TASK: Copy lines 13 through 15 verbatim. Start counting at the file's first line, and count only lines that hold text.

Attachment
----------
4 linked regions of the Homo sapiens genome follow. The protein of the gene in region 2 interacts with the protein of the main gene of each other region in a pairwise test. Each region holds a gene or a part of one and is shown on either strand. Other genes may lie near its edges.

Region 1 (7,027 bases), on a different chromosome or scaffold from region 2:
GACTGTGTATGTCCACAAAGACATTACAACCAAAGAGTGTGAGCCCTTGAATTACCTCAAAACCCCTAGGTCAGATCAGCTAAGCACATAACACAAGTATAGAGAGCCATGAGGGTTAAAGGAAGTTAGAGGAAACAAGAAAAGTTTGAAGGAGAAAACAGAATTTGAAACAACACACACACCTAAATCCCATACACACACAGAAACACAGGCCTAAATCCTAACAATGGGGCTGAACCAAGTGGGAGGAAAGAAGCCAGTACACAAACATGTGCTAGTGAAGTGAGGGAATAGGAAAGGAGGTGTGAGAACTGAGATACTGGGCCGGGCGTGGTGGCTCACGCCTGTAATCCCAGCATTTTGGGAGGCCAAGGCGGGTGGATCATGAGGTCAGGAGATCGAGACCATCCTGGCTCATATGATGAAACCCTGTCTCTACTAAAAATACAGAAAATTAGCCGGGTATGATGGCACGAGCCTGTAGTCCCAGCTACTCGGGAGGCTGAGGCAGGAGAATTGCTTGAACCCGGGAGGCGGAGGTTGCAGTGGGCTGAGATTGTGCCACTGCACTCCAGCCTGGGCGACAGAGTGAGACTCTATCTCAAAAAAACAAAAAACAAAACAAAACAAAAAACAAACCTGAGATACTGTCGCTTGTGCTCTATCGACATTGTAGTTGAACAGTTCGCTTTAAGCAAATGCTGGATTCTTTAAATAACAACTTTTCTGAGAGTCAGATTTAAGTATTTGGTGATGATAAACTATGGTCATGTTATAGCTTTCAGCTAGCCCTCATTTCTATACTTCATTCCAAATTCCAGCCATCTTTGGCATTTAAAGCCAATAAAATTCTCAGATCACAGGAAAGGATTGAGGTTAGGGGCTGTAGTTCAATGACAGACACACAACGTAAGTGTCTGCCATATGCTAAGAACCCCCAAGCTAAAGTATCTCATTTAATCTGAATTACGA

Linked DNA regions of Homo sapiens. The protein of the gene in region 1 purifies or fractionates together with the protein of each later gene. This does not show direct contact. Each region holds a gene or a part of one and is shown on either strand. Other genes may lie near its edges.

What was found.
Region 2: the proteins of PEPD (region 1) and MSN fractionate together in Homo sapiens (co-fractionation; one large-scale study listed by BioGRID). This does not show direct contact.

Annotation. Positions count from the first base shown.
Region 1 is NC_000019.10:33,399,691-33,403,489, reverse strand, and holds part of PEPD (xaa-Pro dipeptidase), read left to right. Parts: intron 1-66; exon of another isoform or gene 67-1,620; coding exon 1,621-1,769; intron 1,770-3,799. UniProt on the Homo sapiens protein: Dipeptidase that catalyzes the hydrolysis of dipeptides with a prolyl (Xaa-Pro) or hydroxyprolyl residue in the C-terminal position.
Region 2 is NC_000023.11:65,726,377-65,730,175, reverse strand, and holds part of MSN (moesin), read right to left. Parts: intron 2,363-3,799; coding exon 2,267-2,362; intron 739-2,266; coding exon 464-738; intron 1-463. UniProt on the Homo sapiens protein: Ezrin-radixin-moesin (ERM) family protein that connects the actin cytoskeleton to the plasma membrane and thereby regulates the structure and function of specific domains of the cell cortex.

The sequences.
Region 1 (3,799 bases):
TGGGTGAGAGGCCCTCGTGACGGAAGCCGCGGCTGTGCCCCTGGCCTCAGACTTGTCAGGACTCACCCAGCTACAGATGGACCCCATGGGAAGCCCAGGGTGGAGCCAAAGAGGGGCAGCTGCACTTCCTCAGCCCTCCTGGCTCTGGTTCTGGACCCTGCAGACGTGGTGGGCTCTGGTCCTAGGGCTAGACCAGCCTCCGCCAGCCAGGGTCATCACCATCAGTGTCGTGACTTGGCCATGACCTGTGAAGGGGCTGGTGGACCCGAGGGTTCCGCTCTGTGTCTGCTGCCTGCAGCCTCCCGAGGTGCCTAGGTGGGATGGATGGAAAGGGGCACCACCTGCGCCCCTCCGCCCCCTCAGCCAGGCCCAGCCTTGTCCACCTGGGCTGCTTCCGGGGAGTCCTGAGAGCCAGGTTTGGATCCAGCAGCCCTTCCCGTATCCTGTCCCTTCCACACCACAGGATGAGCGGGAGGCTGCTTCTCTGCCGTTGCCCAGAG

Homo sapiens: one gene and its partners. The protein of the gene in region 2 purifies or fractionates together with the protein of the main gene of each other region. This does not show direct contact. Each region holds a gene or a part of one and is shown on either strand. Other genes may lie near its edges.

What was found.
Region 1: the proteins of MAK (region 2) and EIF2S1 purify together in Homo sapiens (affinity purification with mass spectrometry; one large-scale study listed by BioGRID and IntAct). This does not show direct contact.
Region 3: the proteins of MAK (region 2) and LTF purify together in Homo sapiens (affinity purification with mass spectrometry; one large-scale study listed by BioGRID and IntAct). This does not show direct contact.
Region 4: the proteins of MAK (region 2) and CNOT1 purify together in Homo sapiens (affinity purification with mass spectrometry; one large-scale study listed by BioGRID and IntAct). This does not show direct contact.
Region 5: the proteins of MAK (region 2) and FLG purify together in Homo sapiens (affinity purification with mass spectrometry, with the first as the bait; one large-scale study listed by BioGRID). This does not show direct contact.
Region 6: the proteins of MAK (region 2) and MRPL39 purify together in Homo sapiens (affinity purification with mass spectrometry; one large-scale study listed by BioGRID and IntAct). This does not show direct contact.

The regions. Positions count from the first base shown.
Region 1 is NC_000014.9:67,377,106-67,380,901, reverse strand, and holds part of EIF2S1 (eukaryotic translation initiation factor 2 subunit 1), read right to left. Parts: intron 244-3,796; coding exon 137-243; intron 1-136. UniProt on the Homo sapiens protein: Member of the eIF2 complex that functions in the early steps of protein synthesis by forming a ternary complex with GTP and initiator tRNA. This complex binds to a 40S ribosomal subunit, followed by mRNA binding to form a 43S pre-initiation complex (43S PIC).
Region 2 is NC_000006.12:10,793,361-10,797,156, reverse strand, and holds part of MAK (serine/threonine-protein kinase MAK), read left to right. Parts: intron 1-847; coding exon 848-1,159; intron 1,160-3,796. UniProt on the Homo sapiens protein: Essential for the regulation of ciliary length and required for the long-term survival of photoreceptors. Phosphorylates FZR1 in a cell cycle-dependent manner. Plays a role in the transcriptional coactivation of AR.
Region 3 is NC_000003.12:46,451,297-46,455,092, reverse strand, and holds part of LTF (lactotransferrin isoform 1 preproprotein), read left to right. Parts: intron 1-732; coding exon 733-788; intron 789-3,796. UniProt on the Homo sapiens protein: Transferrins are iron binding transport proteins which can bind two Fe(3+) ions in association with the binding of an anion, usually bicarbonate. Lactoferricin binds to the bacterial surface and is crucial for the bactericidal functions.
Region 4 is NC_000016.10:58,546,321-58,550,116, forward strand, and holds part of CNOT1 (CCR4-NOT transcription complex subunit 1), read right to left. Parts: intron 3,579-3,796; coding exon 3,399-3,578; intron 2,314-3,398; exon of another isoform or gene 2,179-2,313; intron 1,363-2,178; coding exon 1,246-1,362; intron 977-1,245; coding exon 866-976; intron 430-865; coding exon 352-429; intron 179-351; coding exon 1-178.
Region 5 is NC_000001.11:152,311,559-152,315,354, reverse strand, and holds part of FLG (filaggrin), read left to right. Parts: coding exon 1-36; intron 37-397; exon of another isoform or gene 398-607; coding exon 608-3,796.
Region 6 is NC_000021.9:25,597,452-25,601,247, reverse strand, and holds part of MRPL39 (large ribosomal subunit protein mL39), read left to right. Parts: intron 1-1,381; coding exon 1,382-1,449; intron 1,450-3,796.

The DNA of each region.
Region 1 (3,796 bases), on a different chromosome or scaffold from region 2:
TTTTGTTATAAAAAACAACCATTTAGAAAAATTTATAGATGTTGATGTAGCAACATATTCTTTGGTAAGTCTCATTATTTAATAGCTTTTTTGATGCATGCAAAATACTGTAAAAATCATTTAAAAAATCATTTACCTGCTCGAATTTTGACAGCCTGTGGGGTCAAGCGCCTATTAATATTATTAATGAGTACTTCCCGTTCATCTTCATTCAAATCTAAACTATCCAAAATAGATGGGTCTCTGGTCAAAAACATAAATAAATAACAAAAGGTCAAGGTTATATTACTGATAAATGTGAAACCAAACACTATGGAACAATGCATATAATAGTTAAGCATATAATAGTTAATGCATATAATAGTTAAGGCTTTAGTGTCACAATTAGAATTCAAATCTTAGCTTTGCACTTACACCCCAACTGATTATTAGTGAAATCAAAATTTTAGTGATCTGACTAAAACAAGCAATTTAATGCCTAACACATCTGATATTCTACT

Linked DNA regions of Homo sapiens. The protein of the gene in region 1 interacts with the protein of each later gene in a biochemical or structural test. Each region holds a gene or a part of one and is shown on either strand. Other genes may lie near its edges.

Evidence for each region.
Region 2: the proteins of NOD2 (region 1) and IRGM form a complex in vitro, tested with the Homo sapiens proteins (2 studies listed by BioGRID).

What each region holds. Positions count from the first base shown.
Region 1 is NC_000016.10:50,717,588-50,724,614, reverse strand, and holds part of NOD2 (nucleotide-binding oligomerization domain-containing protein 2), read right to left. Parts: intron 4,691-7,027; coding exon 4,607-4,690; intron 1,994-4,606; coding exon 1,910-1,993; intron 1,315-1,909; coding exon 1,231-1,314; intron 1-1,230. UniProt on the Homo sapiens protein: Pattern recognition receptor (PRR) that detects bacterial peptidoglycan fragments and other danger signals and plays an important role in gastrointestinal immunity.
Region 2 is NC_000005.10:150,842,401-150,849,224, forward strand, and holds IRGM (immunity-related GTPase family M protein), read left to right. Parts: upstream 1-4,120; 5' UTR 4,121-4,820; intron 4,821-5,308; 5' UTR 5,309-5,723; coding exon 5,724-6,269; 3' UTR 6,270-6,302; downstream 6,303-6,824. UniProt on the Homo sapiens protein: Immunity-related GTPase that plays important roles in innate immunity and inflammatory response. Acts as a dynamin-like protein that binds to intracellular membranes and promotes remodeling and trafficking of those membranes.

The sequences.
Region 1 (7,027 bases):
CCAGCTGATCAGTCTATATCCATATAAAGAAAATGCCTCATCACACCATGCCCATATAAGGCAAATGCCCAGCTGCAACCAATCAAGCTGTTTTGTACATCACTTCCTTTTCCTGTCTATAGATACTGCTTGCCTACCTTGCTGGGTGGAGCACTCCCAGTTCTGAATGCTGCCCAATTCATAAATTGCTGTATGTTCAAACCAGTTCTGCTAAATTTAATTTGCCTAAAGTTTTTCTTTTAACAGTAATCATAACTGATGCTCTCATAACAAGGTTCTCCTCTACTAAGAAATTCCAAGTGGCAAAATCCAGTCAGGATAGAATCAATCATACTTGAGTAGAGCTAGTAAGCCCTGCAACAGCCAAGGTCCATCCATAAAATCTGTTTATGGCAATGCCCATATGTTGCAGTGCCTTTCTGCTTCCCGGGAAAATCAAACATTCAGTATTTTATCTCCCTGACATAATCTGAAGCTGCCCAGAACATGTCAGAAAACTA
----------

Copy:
Homo sapiens: one gene and its partners. The protein of the gene in region 2 purifies or fractionates together with the protein of the main gene of each other region. This does not show direct contact. Each region holds a gene or a part of one and is shown on either strand. Other genes may lie near its edges.

What was found.
Region 1: the proteins of MAK (region 2) and EIF2S1 purify together in Homo sapiens (affinity purification with mass spectrometry; one large-scale study listed by BioGRID and IntAct). This does not show direct contact.